David Titley is a Professor of Practice in Meteorology at the Pennsylvania State University and the founding director of Penn State’s Center for Solutions to Weather and Climate Risk. He served as a naval officer for 32 years and rose to the rank of rear admiral.  Dr. Titley’s career included duties as commander of the Naval Meteorology and Oceanography Command; oceanographer and navigator of the Navy; and deputy assistant chief of naval operations for information dominance.  He also served as senior military assistant for the director, Office of Net Assessment in the Office of the Secretary of Defense.  While serving in the Pentagon, Dr. Titley initiated and led the U.S. Navy’s Task Force on Climate Change.  After retiring from the Navy, Dr. Titley served as the deputy undersecretary of commerce for operations, the chief operating officer position at the National Oceanic and Atmospheric Administration.  Dr. Titley serves on numerous advisory boards and National Academies of Science committees, including the CNA Military Advisory Board and the Science and Security Board of the Bulletin of the Atomic Scientists.  Dr. Titley is a fellow of the American Meteorological Society and was awarded an honorary doctorate from the University of Alaska, Fairbanks.

“Coming to America: The Muslim Experience”

Sally Howell, Director of the Center for Arab American Studies, U-M Dearborn

Thursday, September 15, 2016
6pm at NMC’s Milliken Auditorium

Old Islam in DTW book cover                        Arab Detroit 9:11 book cover

This year’s terrorist attacks have given rise to much soul-searching, particularly in west European countries, about the assimilation of their Muslim communities and what can be done to promote better integration into western societies.

We need look no further than our own state of Michigan to understand the complex challenges facing Muslim communities today. While the Detroit area has long been home to the nation’s oldest, most diverse Muslim communities, it is now also receiving the newest waves of Muslim immigrants from Africa, the Middle East, Eastern Europe and South Asia. These new immigrants are filling in and reshaping neighborhoods, transforming education and creating vibrant ethnic marketplaces. But they also face considerable obstacles as crimes against Muslims have become commonplace in the wake of 9/11 and more recent terrorist attacks.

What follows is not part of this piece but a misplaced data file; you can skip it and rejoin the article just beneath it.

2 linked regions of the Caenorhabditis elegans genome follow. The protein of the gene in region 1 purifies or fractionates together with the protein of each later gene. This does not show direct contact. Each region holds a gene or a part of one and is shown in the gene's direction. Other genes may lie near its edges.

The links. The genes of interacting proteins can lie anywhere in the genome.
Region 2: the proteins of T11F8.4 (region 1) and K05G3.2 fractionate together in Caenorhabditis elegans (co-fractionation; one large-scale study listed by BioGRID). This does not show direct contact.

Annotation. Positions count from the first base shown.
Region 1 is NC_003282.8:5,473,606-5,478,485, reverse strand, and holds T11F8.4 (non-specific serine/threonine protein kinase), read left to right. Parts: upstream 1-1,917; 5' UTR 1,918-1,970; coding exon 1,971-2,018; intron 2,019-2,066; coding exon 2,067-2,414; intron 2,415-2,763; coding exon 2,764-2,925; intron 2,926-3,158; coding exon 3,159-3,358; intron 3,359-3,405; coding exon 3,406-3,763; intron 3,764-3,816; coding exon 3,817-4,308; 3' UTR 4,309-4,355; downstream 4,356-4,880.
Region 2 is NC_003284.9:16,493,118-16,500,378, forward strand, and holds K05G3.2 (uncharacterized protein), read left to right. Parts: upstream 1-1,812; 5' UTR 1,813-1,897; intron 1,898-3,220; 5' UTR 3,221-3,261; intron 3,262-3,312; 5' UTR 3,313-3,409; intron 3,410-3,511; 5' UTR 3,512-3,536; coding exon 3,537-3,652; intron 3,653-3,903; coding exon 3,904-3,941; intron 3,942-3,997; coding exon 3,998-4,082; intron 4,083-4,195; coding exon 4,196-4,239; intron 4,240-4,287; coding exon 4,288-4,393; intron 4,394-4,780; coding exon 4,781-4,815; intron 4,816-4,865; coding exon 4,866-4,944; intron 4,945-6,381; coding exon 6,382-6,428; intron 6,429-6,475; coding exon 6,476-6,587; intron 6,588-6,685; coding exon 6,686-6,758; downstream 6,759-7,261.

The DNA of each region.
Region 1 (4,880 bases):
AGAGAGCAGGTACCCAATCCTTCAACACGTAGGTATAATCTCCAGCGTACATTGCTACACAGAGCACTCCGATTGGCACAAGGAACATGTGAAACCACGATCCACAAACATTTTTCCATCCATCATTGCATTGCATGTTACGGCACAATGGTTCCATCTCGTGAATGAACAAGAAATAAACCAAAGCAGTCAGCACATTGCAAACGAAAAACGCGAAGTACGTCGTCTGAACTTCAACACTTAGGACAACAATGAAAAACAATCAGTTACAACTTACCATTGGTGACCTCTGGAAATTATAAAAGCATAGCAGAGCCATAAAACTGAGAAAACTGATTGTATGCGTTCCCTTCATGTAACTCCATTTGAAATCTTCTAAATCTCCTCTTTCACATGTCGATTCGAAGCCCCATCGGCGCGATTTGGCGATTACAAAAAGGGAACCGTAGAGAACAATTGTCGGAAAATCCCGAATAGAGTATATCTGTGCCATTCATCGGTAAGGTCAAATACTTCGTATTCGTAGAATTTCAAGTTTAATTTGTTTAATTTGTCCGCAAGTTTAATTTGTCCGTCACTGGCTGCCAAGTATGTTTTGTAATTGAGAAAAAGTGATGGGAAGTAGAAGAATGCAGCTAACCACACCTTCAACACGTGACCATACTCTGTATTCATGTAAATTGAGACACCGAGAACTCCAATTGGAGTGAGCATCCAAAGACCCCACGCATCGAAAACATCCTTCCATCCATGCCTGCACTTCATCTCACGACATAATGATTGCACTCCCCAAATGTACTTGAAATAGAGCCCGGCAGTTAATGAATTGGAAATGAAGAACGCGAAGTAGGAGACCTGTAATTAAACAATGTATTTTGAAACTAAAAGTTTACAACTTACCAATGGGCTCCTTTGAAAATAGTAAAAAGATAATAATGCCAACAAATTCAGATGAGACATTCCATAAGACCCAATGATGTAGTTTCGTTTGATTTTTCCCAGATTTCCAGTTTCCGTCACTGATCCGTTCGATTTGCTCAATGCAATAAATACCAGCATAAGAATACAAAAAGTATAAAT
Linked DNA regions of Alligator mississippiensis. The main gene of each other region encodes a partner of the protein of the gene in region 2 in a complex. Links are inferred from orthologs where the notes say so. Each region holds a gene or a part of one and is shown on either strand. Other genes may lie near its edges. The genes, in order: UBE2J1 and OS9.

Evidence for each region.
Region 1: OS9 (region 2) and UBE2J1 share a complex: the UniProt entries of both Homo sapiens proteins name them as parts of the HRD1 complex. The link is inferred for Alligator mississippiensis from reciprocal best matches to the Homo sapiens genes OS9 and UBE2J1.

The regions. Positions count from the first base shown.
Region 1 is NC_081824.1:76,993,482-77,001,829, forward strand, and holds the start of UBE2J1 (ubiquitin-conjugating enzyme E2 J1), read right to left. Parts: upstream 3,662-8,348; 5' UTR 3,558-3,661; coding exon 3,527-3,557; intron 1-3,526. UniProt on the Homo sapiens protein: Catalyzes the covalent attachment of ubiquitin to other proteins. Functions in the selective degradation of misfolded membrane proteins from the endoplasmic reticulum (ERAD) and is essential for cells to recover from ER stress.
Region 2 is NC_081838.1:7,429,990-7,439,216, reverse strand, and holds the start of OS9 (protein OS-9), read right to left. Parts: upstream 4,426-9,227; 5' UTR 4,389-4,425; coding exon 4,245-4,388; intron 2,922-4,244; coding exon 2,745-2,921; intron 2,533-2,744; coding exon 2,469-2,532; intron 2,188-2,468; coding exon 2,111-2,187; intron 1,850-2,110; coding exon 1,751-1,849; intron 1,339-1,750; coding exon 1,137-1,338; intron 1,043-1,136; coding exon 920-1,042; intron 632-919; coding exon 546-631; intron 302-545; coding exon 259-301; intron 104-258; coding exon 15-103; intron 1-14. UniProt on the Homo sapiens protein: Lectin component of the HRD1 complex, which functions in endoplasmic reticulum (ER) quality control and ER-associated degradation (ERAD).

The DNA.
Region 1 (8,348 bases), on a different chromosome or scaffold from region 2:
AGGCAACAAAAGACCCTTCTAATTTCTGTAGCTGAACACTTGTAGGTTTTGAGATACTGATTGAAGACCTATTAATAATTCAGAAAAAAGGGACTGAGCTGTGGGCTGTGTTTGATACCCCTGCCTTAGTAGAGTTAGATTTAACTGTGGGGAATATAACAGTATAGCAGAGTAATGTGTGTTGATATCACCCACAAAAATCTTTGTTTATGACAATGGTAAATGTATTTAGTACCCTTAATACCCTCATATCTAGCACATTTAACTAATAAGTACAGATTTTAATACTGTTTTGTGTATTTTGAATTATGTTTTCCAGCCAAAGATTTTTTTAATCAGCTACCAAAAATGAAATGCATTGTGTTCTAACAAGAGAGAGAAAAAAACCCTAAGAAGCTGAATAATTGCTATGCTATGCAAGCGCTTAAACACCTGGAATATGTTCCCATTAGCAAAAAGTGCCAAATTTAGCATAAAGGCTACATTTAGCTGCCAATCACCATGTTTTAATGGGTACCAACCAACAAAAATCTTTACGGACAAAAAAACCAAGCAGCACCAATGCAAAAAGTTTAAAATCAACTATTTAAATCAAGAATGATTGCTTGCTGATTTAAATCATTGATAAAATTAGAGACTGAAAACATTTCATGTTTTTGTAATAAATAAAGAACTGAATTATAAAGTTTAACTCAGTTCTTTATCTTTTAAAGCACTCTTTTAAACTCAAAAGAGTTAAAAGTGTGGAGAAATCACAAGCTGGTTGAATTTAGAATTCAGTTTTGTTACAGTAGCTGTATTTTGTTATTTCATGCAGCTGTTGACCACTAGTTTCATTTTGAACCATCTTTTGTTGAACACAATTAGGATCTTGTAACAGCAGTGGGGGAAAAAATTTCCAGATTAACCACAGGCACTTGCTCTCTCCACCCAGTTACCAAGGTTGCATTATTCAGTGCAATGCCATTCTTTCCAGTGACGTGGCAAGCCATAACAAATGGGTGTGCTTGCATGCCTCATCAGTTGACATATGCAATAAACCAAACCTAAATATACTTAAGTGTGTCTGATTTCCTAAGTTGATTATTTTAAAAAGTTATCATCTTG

Sally Howell (Ph.D) is Director of the Center for Arab American Studies and Associate Professor of History at the University of Michigan-Dearborn. She is the author of numerous definitive books and articles about the Muslim community in the greater Detroit area including, Old Islam in Detroit, and co-author of Citizenship and Crisis: Arab Detroit after 9/11 and Arab Detroit: Life in the Terror Decade. She is currently completing a book about the new Muslim residents of Metro Detroit and the impact they are having in communities across south-east Michigan.


Sally Howell is Director of the Center for Arab American Studies and Associate Professor of History at the University of Michigan-Dearborn. She received her Ph.D. from the American Culture Program at University of Michigan in 2009. Her books include the co-authored Citizenship and Crisis (2009, Russell Sage Foundation Press), co-edited Arab Detroit 9/11: Life in the Terror Decade (2011, Wayne State University Press), and Old Islam in Detroit: Rediscovering the Muslim American Past (2014, Oxford University Press).  Old Islam in Detroit was named a Michigan Notable Book by the Library of Michigan and given the Evelyn Shakir Award by the Arab American National Museum. Howell is currently completing a book entitled Halal Metropolis: Mosques, Markets, and Neighborhood Development which explores the mutual constitution of local publics and religious minorities across the urban and suburban landscape in Michigan.



Robert S. Ford, U.S. Ambassador to Syria until 2014

Thursday, June 16, 2016
6pm at NMC’s Milliken Auditorium

Robert Ford was the last resident ambassador in Syria and advised the President on US-Syria policy through the most unstable period in the region’s history. He broke with the Obama administration over its handling of the Syrian civil war and is now a Senior Fellow at the Middle East Institute. This is a unique opportunity to hear first hand about Syria President Assad’s catastrophic handling of internal unrest and the resultant rise of ISIS. Ambassador Ford also served in Algeria, Bahrain and Iraq. He is the recipient of U.S. State Department’s highest award, as well as the annual Profile in Courage Award from the John F. Kennedy Library in Boston for his stout defense of human rights in Syria.


Robert S Ford is currently a Senior Fellow at the Middle East Institute in Washington where he writes about developments in the Levant and North Africa. Mr. Ford in 2014 retired from the U.S. Foreign Service after serving as the U.S. Ambassador to Syria from 2011 to 2014. In this role Mr. Ford was the State Department lead on Syria, proposing and implementing policy and developing common strategies with European and Middle Eastern allies to try to resolve the Syria conflict.